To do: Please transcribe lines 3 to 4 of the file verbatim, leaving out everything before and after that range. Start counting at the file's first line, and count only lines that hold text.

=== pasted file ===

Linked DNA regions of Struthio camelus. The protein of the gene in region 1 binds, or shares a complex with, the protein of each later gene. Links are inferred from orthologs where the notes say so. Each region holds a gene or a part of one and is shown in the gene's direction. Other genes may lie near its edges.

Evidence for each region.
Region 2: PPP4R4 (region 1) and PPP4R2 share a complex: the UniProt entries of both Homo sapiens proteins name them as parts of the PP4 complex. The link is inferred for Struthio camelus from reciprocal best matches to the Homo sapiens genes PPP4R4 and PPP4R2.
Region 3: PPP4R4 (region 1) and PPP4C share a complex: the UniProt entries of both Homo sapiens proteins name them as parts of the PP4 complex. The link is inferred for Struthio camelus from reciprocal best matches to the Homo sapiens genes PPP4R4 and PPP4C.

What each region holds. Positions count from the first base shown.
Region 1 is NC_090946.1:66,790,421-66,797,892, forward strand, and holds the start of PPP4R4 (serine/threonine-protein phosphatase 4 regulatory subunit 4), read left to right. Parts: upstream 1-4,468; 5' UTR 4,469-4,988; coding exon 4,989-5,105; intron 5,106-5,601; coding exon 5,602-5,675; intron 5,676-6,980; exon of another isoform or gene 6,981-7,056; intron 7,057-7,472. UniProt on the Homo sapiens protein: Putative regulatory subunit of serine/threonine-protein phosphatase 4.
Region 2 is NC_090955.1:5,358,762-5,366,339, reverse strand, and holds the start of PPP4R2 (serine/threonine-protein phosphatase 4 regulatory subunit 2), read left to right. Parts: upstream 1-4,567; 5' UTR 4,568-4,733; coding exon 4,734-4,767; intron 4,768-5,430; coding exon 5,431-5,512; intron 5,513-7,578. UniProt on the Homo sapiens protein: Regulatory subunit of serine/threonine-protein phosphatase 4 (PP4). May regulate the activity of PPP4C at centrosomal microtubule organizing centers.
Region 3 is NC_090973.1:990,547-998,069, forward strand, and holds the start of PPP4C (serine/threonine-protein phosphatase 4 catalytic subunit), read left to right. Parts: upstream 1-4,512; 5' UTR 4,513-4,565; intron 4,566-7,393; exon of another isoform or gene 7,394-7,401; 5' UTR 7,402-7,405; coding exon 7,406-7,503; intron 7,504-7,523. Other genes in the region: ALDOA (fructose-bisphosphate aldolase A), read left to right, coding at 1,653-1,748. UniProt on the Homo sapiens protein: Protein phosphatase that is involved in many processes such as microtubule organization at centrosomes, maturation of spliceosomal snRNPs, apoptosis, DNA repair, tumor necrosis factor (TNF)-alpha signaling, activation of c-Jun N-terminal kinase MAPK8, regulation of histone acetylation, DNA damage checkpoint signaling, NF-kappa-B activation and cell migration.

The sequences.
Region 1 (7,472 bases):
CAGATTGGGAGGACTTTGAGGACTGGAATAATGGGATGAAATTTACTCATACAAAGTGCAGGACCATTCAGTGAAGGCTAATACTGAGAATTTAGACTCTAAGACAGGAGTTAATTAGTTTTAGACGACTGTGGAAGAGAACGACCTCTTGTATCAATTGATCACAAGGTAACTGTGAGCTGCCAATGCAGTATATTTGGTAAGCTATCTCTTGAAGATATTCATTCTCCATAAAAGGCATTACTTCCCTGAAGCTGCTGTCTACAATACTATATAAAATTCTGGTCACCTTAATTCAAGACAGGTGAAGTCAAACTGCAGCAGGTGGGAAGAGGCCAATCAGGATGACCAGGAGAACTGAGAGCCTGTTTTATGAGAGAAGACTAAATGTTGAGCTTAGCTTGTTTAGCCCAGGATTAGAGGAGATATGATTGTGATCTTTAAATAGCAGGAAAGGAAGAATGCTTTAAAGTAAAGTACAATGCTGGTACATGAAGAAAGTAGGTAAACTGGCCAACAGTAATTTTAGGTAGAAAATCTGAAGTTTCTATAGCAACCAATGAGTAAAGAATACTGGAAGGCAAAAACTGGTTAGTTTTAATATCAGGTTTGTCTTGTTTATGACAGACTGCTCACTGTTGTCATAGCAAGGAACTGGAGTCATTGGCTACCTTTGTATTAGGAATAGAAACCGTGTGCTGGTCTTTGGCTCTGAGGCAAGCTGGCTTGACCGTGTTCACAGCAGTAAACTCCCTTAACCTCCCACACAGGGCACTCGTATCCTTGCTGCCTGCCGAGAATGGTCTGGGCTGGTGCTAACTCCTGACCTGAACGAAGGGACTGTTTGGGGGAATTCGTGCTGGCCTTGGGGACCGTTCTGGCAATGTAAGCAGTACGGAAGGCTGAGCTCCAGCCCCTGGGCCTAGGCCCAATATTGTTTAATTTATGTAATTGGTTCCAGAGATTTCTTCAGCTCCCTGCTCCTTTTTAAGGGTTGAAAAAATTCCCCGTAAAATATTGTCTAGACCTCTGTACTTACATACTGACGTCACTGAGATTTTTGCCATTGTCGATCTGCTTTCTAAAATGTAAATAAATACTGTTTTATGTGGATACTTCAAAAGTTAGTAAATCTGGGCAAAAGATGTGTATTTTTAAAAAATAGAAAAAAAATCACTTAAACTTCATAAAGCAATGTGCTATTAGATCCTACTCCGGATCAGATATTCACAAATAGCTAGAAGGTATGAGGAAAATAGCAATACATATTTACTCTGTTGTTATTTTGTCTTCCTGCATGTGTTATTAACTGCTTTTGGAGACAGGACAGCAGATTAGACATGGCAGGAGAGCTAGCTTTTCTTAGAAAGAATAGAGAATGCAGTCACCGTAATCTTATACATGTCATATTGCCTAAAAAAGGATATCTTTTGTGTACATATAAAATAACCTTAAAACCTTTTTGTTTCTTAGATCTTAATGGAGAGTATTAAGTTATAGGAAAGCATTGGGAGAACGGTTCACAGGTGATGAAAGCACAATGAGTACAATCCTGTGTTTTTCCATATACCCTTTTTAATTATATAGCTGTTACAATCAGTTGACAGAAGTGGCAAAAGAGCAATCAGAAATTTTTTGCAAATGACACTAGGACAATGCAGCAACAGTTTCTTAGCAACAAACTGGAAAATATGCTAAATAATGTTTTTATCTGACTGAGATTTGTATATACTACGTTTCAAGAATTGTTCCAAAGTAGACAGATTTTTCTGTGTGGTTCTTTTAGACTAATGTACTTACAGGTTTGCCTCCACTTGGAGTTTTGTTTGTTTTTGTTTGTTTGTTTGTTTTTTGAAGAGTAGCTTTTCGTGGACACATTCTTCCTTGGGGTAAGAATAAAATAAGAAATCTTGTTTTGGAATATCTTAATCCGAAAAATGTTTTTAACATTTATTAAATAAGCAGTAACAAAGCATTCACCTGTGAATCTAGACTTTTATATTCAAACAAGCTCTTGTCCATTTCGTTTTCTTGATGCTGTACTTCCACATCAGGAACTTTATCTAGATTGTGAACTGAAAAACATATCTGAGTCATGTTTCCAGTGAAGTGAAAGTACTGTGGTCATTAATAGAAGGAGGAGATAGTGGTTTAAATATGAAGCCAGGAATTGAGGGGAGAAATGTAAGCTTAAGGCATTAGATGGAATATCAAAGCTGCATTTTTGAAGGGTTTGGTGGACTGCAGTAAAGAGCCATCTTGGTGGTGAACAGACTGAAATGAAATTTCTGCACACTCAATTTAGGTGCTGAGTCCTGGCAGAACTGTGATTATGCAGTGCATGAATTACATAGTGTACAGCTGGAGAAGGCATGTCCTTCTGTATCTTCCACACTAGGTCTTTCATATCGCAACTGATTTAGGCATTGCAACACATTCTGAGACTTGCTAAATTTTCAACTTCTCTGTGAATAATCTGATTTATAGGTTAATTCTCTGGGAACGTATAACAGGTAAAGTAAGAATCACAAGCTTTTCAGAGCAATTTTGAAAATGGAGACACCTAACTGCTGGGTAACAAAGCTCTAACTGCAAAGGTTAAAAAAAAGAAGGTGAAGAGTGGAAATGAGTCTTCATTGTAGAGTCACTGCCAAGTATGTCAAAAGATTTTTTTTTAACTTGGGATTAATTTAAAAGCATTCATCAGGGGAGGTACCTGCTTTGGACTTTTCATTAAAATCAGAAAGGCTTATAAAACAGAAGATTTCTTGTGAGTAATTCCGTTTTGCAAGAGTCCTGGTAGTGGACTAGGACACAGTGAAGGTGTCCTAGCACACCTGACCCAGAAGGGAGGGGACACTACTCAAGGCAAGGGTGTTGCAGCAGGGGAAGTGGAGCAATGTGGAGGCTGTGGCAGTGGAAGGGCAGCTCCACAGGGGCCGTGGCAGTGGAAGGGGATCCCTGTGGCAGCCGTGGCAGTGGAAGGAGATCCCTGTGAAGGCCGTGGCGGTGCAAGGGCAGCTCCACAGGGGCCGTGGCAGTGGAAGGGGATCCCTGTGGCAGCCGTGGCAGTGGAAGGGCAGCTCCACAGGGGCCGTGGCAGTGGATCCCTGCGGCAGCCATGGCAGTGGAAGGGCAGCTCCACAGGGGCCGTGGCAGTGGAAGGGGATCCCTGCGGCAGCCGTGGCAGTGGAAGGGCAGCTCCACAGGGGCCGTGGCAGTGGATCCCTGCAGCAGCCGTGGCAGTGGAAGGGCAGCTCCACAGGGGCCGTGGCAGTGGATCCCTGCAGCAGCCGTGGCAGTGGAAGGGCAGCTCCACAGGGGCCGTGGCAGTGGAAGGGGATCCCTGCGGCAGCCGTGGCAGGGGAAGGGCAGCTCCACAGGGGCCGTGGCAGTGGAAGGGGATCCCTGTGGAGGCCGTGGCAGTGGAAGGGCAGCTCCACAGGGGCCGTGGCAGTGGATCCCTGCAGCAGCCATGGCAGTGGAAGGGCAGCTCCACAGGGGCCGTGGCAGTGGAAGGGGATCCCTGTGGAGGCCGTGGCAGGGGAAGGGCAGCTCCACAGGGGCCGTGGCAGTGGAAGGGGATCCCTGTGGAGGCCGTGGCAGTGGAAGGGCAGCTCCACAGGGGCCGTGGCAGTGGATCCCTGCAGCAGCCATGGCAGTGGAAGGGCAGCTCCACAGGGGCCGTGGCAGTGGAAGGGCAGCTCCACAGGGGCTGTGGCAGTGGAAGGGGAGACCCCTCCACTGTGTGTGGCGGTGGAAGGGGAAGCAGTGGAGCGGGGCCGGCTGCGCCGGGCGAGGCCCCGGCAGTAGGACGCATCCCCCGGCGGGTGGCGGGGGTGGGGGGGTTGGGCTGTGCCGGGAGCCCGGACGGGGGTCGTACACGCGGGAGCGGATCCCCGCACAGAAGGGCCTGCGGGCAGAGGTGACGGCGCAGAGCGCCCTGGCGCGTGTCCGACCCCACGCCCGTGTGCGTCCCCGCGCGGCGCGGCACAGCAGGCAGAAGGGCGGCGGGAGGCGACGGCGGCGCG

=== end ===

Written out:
Region 2: PPP4R4 (region 1) and PPP4R2 share a complex: the UniProt entries of both Homo sapiens proteins name them as parts of the PP4 complex. The link is inferred for Struthio camelus from reciprocal best matches to the Homo sapiens genes PPP4R4 and PPP4R2.
Region 3: PPP4R4 (region 1) and PPP4C share a complex: the UniProt entries of both Homo sapiens proteins name them as parts of the PP4 complex. The link is inferred for Struthio camelus from reciprocal best matches to the Homo sapiens genes PPP4R4 and PPP4C.